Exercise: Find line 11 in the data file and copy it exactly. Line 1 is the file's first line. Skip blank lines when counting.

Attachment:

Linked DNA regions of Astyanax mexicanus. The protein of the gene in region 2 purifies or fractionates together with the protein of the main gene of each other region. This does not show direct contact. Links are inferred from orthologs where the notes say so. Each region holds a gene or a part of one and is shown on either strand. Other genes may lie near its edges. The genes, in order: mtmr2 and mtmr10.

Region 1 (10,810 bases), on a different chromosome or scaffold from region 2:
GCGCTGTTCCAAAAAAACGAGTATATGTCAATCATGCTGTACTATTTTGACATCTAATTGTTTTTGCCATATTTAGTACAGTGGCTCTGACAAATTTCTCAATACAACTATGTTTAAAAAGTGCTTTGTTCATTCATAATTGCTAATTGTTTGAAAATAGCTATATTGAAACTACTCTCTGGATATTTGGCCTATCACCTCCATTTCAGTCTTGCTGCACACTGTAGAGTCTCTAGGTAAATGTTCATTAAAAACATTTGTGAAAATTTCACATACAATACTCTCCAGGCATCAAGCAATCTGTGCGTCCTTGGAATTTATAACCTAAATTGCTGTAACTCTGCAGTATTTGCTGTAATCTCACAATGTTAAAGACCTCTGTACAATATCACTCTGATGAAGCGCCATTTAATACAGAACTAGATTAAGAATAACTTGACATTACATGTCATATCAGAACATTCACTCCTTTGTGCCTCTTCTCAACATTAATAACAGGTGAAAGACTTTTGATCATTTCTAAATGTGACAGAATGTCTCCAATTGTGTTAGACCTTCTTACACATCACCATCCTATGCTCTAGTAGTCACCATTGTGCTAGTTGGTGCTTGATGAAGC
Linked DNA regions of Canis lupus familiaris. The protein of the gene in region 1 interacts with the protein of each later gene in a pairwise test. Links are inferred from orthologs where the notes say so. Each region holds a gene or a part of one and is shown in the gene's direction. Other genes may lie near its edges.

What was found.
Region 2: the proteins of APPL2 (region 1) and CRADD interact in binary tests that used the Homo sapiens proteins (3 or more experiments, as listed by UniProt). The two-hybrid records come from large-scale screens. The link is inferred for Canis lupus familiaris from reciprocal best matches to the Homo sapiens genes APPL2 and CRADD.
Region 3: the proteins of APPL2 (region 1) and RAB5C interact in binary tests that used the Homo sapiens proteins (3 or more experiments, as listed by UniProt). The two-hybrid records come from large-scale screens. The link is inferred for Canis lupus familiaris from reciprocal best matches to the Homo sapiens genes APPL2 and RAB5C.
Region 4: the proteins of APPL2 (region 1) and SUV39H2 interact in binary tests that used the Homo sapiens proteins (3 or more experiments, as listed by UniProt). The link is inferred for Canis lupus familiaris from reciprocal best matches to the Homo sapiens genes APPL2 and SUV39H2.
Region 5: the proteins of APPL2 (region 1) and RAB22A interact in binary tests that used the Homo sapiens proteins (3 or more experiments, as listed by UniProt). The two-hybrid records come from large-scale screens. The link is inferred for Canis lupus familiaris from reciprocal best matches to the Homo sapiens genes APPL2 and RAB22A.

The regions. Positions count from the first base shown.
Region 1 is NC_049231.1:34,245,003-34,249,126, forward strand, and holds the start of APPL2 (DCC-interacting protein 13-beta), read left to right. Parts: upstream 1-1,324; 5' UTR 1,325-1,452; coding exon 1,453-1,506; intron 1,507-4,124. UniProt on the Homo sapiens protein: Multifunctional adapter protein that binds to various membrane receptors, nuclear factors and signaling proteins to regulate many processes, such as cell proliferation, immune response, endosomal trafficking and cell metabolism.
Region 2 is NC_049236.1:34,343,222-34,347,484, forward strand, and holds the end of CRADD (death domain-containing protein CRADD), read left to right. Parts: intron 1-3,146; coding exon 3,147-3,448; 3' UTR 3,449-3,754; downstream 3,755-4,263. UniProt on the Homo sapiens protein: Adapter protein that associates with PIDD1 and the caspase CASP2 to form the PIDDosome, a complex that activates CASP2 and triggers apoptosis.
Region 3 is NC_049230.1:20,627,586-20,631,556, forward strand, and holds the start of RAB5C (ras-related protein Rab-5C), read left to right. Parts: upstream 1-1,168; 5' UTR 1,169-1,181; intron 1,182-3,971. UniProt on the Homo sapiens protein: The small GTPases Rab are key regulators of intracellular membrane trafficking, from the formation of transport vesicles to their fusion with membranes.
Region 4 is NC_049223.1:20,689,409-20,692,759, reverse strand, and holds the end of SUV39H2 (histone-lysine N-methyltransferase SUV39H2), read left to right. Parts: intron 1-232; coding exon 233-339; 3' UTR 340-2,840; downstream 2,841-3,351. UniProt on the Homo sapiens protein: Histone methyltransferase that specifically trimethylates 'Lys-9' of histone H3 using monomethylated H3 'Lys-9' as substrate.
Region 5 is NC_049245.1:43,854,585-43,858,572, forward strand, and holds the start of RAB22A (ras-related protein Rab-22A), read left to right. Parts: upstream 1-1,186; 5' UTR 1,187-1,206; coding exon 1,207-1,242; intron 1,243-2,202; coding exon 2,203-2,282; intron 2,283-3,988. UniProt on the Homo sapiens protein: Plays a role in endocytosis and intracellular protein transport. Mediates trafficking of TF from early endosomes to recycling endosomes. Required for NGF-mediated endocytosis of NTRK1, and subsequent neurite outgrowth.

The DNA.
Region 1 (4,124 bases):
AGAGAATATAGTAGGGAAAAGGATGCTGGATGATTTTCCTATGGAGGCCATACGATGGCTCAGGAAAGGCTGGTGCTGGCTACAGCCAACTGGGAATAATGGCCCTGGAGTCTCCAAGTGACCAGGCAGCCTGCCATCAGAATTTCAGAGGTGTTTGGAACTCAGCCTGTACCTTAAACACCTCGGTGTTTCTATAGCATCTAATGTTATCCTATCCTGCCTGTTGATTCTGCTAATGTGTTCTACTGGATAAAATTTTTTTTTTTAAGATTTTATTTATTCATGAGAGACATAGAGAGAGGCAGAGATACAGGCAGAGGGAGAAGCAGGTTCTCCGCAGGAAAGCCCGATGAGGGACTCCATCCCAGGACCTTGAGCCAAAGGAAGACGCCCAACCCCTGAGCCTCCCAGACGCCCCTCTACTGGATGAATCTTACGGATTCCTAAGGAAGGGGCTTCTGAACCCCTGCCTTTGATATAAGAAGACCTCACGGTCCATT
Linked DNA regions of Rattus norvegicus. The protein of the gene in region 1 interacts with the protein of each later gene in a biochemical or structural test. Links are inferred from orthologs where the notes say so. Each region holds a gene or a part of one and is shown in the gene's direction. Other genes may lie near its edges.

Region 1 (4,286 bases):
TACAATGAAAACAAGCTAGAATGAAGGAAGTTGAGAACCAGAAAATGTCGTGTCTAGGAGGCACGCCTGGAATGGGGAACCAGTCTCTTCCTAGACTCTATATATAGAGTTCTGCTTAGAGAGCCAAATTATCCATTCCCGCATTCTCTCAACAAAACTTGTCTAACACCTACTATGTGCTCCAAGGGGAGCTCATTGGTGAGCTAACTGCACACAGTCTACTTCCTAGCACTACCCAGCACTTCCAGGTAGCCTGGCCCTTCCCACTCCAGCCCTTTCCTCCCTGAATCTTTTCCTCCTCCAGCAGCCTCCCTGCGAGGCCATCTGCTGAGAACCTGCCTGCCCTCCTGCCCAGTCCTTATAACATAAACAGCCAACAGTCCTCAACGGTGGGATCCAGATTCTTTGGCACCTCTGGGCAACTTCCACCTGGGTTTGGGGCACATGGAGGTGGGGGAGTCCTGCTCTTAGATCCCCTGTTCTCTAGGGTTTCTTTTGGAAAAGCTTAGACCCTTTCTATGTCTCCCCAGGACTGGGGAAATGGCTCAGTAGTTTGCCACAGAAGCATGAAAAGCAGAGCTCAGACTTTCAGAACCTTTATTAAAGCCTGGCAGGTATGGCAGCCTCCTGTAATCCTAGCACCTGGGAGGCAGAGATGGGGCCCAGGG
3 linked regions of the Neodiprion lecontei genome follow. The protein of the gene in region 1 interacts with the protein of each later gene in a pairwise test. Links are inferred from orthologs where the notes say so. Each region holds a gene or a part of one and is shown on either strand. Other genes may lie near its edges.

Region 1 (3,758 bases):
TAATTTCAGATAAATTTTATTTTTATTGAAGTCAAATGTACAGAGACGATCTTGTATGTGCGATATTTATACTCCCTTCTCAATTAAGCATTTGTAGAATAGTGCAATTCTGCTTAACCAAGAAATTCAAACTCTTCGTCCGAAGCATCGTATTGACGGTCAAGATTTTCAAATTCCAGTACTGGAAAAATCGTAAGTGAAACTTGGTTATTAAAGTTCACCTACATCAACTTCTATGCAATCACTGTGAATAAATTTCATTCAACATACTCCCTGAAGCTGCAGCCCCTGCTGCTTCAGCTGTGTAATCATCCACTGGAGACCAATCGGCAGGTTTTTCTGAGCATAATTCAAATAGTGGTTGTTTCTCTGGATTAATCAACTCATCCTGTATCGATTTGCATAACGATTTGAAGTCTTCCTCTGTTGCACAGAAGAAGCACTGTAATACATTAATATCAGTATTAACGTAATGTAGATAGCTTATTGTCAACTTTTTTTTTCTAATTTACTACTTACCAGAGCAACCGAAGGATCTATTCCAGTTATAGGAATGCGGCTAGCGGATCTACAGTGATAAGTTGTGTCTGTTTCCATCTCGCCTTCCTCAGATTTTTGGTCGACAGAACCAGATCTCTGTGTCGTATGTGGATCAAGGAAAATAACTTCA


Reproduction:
Region 1 is NC_049231.1:34,245,003-34,249,126, forward strand, and holds the start of APPL2 (DCC-interacting protein 13-beta), read left to right. Parts: upstream 1-1,324; 5' UTR 1,325-1,452; coding exon 1,453-1,506; intron 1,507-4,124. UniProt on the Homo sapiens protein: Multifunctional adapter protein that binds to various membrane receptors, nuclear factors and signaling proteins to regulate many processes, such as cell proliferation, immune response, endosomal trafficking and cell metabolism.